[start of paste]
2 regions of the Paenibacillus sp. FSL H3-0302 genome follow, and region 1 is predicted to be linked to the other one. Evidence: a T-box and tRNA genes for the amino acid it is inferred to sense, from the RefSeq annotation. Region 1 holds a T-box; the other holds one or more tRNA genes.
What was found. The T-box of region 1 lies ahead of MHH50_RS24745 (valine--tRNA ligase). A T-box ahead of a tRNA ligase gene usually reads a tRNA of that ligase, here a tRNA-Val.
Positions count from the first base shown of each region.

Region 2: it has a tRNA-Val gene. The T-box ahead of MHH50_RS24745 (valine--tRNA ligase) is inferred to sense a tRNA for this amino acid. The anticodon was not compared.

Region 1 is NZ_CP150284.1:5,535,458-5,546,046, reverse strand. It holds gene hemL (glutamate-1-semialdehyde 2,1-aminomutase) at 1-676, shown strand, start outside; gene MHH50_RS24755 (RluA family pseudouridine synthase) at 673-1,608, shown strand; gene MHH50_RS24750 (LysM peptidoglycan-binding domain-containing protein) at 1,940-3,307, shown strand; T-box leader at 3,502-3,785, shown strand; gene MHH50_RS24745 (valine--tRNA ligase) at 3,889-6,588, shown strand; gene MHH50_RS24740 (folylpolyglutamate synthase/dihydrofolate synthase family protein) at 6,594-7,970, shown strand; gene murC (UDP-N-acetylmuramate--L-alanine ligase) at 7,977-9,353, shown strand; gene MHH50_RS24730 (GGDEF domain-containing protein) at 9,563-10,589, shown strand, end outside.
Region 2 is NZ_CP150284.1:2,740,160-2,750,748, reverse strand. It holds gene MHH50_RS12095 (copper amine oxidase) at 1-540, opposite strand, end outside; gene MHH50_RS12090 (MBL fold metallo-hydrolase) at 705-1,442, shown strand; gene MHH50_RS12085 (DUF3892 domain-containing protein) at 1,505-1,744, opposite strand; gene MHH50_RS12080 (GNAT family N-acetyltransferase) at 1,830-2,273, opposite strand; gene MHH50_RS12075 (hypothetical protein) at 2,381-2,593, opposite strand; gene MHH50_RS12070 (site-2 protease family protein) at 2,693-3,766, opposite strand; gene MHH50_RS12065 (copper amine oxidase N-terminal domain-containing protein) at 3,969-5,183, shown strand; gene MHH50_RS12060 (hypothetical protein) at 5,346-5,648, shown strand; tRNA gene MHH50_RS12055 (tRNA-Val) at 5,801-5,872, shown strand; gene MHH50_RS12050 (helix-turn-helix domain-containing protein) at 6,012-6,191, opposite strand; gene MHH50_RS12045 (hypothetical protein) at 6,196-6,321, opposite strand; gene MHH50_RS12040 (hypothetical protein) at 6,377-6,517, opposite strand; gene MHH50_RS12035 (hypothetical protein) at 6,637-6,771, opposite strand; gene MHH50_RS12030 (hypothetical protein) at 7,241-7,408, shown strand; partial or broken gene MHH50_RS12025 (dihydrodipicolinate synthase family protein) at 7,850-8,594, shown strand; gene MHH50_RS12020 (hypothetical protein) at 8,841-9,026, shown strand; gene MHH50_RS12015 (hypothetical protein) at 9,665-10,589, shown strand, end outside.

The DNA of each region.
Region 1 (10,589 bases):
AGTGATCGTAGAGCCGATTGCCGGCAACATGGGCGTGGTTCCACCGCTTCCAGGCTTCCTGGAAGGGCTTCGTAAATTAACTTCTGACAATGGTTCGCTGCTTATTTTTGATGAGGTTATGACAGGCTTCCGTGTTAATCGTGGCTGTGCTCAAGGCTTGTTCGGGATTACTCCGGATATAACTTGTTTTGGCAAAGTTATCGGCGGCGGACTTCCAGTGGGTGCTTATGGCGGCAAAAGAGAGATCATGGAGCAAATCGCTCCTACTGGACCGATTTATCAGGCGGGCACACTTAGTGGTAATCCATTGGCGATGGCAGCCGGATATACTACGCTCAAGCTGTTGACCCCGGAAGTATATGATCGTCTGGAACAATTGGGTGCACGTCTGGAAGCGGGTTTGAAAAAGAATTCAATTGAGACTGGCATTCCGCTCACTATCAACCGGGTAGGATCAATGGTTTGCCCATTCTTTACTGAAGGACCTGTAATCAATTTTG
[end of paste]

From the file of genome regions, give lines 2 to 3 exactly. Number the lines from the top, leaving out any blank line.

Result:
What was found. The T-box of region 1 lies ahead of MHH50_RS24745 (valine--tRNA ligase). A T-box ahead of a tRNA ligase gene usually reads a tRNA of that ligase, here a tRNA-Val.
Positions count from the first base shown of each region.